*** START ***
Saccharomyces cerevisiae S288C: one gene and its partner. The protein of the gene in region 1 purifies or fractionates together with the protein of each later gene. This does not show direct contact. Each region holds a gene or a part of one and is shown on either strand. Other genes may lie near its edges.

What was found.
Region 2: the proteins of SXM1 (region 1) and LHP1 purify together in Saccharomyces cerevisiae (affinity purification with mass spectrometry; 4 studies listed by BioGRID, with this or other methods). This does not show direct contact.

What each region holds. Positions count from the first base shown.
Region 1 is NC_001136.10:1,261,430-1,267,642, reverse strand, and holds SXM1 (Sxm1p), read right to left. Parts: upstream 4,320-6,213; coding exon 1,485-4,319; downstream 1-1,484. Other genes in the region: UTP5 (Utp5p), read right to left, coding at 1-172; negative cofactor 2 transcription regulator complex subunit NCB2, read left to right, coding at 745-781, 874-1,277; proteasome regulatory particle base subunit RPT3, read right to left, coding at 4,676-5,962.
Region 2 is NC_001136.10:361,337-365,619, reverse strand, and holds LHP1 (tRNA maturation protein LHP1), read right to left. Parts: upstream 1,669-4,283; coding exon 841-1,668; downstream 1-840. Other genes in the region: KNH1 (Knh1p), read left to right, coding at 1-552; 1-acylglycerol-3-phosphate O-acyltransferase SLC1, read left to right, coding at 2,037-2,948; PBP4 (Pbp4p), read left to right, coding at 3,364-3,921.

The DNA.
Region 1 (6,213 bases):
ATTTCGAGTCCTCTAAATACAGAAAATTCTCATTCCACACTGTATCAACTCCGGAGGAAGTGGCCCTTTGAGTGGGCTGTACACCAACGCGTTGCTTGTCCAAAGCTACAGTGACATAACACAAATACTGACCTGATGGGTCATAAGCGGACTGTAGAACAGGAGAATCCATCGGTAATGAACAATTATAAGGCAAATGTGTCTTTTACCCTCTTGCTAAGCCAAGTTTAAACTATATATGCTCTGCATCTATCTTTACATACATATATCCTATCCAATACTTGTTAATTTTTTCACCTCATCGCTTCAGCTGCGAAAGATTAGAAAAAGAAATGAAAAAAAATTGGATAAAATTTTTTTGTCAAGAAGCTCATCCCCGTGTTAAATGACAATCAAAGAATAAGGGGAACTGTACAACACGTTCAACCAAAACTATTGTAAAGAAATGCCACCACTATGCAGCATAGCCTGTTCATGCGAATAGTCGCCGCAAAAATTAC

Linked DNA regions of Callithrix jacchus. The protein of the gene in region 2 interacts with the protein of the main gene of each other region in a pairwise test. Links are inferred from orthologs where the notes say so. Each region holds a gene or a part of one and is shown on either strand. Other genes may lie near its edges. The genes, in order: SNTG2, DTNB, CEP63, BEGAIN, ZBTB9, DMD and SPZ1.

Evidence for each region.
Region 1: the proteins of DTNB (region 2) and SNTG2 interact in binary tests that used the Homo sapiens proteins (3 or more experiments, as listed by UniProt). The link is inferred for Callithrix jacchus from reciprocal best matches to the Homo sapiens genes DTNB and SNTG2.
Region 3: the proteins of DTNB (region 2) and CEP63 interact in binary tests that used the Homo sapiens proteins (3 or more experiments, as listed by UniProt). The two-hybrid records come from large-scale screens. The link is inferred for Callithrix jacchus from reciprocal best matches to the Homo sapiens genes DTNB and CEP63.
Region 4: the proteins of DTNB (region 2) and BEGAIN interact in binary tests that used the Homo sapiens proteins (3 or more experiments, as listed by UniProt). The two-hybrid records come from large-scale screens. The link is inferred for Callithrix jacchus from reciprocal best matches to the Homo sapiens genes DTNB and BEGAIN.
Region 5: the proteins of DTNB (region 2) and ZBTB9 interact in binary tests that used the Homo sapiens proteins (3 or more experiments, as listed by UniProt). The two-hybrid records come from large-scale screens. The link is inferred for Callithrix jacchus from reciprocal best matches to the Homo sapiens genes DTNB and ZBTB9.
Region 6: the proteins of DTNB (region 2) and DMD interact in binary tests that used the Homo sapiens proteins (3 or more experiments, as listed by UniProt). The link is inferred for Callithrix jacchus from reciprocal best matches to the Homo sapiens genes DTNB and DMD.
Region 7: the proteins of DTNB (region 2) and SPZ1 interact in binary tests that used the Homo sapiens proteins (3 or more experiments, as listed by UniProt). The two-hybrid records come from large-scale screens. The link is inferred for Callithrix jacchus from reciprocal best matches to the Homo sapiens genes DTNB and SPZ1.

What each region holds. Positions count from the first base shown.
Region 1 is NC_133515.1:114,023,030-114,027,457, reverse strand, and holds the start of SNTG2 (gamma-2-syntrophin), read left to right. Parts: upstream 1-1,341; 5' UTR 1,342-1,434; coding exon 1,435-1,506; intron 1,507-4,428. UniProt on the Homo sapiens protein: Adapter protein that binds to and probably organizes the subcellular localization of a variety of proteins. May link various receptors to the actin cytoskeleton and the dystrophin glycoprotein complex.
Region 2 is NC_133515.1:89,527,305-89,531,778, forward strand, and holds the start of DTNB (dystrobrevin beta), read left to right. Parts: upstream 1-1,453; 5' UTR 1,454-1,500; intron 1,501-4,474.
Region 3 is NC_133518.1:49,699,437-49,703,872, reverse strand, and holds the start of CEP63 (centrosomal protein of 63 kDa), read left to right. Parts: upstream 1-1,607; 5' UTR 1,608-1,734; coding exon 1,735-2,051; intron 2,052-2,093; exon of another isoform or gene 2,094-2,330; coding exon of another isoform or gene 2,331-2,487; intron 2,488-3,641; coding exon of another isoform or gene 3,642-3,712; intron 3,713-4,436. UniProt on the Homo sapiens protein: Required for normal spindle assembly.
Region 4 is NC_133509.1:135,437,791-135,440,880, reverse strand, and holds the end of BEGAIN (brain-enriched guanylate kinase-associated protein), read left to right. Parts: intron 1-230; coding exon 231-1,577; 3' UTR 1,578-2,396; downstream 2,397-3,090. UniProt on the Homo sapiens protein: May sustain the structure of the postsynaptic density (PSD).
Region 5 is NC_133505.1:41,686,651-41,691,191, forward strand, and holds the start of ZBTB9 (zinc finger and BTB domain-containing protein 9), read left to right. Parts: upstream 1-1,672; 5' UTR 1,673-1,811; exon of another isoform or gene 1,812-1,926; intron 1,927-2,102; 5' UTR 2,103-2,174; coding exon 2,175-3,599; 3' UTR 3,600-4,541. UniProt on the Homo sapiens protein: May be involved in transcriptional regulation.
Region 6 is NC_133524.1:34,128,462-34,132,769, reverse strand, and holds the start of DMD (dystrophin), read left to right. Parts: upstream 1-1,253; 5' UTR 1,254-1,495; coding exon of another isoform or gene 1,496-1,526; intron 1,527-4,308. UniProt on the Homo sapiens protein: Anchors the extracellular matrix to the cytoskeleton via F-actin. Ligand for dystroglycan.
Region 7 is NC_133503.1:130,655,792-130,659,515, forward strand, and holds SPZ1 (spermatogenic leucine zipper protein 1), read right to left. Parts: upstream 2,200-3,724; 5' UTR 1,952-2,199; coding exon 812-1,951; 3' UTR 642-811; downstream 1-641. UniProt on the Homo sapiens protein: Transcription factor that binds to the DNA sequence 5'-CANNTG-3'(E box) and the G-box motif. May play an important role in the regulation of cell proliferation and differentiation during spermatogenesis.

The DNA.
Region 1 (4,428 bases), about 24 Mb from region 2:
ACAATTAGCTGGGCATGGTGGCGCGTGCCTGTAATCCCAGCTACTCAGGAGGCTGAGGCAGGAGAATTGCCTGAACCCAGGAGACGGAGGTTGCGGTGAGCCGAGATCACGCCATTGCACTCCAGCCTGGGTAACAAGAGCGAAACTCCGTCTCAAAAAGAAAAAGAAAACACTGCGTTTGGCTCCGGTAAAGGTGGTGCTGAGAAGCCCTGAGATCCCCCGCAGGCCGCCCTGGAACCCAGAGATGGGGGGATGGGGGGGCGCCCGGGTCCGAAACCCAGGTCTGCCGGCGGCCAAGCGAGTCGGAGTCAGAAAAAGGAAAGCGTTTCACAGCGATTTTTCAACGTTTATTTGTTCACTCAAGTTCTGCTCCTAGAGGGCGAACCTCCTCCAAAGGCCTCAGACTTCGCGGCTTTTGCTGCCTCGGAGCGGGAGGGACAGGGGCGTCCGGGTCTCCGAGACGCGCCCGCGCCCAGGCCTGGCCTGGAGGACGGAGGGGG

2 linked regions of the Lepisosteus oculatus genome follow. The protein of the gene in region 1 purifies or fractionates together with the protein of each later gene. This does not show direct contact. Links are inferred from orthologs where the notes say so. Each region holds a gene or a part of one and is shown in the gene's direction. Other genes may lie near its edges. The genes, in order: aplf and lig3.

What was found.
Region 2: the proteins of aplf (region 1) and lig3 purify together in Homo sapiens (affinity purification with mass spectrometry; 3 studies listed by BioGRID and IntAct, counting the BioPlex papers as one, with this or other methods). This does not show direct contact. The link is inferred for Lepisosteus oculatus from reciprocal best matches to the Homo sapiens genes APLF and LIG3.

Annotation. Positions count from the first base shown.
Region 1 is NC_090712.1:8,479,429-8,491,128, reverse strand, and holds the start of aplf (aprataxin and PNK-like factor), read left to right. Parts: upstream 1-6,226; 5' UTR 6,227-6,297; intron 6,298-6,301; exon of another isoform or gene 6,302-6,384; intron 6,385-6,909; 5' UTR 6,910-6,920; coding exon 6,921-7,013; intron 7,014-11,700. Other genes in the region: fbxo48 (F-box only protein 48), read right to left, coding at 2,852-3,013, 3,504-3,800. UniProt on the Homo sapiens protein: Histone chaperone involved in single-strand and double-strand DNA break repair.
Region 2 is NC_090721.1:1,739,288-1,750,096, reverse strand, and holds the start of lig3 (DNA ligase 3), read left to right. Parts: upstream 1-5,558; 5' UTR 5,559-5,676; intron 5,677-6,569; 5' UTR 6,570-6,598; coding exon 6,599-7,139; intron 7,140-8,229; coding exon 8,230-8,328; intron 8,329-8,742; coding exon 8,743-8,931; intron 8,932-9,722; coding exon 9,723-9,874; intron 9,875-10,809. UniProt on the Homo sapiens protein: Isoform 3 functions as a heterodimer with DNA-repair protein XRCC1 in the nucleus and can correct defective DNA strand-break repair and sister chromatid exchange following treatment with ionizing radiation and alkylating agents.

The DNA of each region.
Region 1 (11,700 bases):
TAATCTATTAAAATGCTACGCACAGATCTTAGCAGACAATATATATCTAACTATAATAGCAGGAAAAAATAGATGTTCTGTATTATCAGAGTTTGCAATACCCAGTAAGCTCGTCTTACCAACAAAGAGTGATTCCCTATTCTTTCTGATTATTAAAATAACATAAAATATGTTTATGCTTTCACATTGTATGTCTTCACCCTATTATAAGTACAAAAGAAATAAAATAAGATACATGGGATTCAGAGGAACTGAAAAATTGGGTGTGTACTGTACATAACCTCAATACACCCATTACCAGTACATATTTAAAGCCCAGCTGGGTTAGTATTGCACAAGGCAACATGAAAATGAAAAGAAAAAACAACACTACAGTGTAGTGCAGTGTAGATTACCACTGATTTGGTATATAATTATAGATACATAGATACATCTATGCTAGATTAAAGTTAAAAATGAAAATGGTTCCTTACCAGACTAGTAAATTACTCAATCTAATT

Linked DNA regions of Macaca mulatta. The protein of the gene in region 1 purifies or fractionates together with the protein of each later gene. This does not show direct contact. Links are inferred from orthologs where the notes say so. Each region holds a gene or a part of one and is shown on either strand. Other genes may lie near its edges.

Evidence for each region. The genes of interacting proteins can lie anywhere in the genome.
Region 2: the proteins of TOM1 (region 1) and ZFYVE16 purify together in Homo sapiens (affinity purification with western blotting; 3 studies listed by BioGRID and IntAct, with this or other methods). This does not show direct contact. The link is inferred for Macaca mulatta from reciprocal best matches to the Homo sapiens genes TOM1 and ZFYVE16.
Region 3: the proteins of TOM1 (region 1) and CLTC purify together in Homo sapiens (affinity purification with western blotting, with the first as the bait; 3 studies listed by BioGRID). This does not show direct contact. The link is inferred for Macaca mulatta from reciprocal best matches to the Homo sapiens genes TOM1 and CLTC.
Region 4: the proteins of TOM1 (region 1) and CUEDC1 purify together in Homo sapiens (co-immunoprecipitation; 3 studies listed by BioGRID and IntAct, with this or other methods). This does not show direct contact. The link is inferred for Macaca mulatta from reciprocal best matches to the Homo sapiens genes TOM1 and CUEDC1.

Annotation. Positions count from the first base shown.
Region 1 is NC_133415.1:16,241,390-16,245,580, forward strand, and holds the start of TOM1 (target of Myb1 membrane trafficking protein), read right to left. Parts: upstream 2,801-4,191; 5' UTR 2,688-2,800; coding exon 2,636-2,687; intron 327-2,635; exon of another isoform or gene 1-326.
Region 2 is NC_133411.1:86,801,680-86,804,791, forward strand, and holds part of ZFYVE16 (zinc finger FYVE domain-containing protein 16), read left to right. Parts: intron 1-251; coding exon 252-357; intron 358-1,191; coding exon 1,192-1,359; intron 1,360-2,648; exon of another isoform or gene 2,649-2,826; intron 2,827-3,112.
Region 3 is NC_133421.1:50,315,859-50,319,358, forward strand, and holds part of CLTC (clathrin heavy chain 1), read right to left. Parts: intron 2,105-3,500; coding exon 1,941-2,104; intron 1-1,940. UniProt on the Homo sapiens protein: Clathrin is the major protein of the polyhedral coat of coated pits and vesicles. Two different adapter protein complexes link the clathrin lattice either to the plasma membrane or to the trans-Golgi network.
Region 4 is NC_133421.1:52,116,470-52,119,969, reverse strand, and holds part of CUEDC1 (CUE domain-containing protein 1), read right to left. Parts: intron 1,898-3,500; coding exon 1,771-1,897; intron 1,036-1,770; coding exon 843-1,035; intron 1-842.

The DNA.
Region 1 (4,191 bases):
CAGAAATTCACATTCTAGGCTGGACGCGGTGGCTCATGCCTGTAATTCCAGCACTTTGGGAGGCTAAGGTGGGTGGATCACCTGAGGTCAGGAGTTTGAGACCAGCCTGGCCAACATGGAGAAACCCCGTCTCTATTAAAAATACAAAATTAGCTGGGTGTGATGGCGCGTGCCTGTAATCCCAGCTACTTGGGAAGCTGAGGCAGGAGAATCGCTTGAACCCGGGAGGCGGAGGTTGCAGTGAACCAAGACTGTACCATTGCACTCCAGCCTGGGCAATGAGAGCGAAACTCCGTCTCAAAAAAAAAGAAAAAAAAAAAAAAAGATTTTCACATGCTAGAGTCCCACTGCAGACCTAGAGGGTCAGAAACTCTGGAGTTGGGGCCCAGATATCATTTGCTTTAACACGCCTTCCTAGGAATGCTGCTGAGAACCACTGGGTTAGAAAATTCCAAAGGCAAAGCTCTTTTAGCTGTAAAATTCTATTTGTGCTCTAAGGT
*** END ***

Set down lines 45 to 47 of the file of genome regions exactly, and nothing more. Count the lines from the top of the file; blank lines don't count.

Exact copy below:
Region 2 is NC_133411.1:86,801,680-86,804,791, forward strand, and holds part of ZFYVE16 (zinc finger FYVE domain-containing protein 16), read left to right. Parts: intron 1-251; coding exon 252-357; intron 358-1,191; coding exon 1,192-1,359; intron 1,360-2,648; exon of another isoform or gene 2,649-2,826; intron 2,827-3,112.
Region 3 is NC_133421.1:50,315,859-50,319,358, forward strand, and holds part of CLTC (clathrin heavy chain 1), read right to left. Parts: intron 2,105-3,500; coding exon 1,941-2,104; intron 1-1,940. UniProt on the Homo sapiens protein: Clathrin is the major protein of the polyhedral coat of coated pits and vesicles. Two different adapter protein complexes link the clathrin lattice either to the plasma membrane or to the trans-Golgi network.
Region 4 is NC_133421.1:52,116,470-52,119,969, reverse strand, and holds part of CUEDC1 (CUE domain-containing protein 1), read right to left. Parts: intron 1,898-3,500; coding exon 1,771-1,897; intron 1,036-1,770; coding exon 843-1,035; intron 1-842.